Arbaz Mullah’s love story began, as romances often do when he laid eyes on the woman of his dreams, Shweta Kumbhar.
For nearly three years, their dating was in many ways like any other couple and they vowed to marry. But these secret wishes would never be kept.
The romance so angered those close to Kumbhar, a Hindu, that they allegedly hired members of a far-right Hindu nationalist group to kill a 24-year-old mullah, who was a Muslim.
This is exactly what they did, according to police. On September 28, his bloodied and dismembered body was found on a section of railroad tracks.
While interfaith unions between Hindus and Muslims are rare in India, the ruling Bharatiya Janata Party (BJP) of Prime Minister Narendra Modi and other Hindu nationalists have denounced what they call the âlove jihadâ.
The discredited conspiracy theory argues that supposedly predatory Muslim men deceive women into changing their religion, in an effort to establish dominance in the predominantly Hindu nation.
The ‘jihad of love’ issue has pitted the BJP against secular activists who have warned that it undermines constitutional guarantees of religious freedom and puts Muslims in the sights of Hindu nationalists, emboldened by a Prime Minister. minister who has mostly remained silent on the growing attacks on Muslims since he was first elected in 2014.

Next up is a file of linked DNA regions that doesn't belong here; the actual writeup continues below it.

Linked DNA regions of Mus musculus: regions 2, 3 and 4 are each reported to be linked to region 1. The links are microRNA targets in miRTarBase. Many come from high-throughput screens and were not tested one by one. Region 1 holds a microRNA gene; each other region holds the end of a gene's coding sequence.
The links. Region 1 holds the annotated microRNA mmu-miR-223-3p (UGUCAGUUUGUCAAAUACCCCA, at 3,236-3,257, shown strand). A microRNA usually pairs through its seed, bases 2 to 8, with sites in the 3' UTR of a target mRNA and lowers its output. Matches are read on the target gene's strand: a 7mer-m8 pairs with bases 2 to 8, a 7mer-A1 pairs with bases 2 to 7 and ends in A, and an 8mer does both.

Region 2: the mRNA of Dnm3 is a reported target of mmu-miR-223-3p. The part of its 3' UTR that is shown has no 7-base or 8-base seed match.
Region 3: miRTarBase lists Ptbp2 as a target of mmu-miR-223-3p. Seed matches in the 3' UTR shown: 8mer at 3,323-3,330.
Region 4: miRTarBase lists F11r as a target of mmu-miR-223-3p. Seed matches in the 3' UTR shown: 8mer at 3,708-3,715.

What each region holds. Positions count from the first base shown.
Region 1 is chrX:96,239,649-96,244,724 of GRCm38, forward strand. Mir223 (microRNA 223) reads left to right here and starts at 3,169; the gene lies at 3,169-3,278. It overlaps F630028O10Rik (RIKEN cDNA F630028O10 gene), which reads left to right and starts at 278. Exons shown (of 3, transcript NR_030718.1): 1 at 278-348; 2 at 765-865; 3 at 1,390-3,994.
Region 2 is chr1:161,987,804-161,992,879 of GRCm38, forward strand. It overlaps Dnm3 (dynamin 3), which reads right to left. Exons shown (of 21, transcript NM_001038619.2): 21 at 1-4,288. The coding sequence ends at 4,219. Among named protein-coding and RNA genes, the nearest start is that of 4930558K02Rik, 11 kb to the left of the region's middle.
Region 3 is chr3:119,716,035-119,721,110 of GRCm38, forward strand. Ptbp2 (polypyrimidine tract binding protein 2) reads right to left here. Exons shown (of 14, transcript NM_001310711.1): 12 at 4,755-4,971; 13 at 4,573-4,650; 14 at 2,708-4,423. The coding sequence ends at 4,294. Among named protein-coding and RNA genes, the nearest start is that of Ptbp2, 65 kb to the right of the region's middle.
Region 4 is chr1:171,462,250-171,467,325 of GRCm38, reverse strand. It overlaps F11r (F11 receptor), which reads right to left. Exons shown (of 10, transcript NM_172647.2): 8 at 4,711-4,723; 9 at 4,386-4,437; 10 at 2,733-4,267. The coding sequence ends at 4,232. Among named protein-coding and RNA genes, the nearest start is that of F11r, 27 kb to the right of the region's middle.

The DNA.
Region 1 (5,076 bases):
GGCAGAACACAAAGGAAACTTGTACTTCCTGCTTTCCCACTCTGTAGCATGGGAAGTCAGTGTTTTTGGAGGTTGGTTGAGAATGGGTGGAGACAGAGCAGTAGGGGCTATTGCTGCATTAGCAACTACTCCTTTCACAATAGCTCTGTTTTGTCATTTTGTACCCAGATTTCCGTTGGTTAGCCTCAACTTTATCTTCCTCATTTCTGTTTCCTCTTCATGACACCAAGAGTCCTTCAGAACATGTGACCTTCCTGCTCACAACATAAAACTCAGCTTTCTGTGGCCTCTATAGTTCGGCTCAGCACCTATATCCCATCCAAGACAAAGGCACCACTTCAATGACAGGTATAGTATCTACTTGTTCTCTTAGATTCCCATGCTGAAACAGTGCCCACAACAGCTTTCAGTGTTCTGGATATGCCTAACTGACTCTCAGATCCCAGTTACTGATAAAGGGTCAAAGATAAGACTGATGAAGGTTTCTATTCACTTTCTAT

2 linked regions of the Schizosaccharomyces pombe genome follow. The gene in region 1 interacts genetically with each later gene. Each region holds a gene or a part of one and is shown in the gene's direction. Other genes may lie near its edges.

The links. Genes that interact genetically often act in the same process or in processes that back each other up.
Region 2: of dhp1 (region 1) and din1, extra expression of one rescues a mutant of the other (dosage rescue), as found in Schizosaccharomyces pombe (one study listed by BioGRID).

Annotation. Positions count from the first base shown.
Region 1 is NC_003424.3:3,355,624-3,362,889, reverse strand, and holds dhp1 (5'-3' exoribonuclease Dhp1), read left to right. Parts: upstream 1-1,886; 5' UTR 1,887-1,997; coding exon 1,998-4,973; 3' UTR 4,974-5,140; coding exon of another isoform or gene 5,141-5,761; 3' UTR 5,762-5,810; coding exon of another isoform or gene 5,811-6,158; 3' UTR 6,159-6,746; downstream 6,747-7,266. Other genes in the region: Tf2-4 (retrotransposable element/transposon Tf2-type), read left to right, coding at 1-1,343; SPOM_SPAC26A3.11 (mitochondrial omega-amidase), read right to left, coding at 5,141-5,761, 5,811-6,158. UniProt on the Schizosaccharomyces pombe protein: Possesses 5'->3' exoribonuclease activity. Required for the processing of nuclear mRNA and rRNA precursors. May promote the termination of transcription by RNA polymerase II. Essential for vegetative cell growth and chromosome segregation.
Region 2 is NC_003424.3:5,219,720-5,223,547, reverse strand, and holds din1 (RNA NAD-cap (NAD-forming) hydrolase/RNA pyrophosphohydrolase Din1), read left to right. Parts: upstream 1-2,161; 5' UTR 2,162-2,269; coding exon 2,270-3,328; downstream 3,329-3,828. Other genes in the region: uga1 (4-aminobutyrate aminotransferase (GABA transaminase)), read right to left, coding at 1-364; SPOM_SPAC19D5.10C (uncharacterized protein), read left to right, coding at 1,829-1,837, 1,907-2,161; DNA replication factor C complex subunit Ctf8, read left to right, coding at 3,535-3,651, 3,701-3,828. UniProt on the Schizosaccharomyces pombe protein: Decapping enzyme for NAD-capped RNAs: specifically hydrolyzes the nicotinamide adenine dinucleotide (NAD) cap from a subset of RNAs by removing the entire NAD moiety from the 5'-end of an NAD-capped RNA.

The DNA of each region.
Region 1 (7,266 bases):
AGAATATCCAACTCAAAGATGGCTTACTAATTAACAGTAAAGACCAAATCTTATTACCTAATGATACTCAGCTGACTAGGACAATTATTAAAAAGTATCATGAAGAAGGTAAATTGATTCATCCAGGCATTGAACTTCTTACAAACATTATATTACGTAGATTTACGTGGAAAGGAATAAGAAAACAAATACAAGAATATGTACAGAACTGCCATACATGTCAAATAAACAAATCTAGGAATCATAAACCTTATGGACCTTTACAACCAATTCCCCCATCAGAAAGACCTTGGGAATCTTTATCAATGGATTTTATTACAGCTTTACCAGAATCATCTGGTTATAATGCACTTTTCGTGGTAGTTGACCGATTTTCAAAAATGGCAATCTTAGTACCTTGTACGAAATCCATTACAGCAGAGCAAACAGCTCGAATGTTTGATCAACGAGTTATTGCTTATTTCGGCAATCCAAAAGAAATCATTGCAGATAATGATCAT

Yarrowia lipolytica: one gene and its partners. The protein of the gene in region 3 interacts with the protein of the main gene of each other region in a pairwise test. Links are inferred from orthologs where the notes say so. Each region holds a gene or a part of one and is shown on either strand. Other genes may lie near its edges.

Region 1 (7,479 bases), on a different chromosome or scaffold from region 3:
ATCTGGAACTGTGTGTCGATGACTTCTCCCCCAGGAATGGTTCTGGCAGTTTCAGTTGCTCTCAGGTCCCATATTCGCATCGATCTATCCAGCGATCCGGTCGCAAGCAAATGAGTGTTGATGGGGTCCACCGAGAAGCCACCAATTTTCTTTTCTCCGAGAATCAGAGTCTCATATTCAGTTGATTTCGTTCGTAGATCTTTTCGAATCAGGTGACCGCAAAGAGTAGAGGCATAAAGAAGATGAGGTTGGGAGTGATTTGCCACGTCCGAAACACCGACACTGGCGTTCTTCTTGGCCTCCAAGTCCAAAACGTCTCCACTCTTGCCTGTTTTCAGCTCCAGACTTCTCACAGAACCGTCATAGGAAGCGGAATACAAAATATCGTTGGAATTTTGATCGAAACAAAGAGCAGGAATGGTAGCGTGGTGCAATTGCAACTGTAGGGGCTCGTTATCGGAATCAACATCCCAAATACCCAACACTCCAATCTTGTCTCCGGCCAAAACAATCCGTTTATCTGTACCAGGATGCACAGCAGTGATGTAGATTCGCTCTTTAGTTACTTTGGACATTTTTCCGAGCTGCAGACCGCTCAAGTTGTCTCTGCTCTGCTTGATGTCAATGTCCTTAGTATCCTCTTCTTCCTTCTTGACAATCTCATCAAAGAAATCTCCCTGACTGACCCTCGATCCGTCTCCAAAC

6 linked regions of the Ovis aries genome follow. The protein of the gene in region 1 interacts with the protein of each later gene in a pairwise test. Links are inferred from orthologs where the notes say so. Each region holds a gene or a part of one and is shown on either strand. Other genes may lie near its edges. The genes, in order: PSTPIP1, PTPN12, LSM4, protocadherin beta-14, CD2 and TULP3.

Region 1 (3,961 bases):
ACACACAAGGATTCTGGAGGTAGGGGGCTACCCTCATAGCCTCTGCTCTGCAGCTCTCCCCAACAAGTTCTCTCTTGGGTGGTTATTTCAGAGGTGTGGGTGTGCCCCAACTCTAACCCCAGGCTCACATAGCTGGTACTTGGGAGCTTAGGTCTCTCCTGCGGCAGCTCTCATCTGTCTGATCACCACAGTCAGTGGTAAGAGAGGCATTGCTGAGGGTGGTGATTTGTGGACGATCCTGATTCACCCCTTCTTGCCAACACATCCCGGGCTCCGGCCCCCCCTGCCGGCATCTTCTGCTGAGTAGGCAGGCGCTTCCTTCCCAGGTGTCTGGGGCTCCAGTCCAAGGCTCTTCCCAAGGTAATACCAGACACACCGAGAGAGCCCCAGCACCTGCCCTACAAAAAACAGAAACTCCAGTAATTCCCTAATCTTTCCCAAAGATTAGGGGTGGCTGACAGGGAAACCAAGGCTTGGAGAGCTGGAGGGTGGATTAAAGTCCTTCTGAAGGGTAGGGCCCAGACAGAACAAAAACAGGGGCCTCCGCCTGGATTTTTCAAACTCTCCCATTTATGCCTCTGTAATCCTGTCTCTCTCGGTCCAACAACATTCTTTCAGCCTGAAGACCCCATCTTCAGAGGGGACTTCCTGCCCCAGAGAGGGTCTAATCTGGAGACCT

“This conspiracy theory demonizes the Muslim as another and creates victimization among Hindus and fears that India will be converted into a Muslim country,” said Mohan Rao, retired social science professor at the Jawaharlal Nehru University in New Delhi which has researched interfaith marriages.
Gopal Krishna Agarwal, a spokesperson for the BJP, said the party did not object in principle to interfaith marriages, which are legal, but suggested that concerns about âlove jihadâ are valid.
“Attracting someone by financial means, or by some form of coercion, or some sort of motive for conversion, is not acceptable,” Agarwal said.
India’s National Investigation Agency and some court rulings have dismissed the âjihad of loveâ theory as baseless. Census data shows the country’s religious mix has been stable since 1951 and India remains predominantly Hindu, with Muslims making up around 14% of its nearly 1.4 billion people.
Nonetheless, human rights groups say violence against interfaith couples has increased in recent years, perpetrated by extremist Hindu nationalists seeking to end such relationships. Hundreds of Muslim men were assaulted and many couples were forced into hiding. Some have been killed.
“I knew how it could end”
It was against this backdrop of fear that the mullah and Kumbhar began dating at the end of 2018 in the town of Belagavi, in the southern state of Karnataka.
The mullah’s mother, Nazima Shaikh, was worried. She was all too familiar with the frequent reporting of distinguished interfaith couples in Karnataka, which is ruled by Modi’s party.
âI was confused because I knew how this could end,â Shaikh said on a recent afternoon in his modest home.
She tried to persuade the mullah to end the relationship, but he refused.
Meanwhile, Kumbhar’s family were in dismay. Shaikh said she asked them to bless the relationship, but was told that “they would kill or be killed but would not let their daughter marry my son.”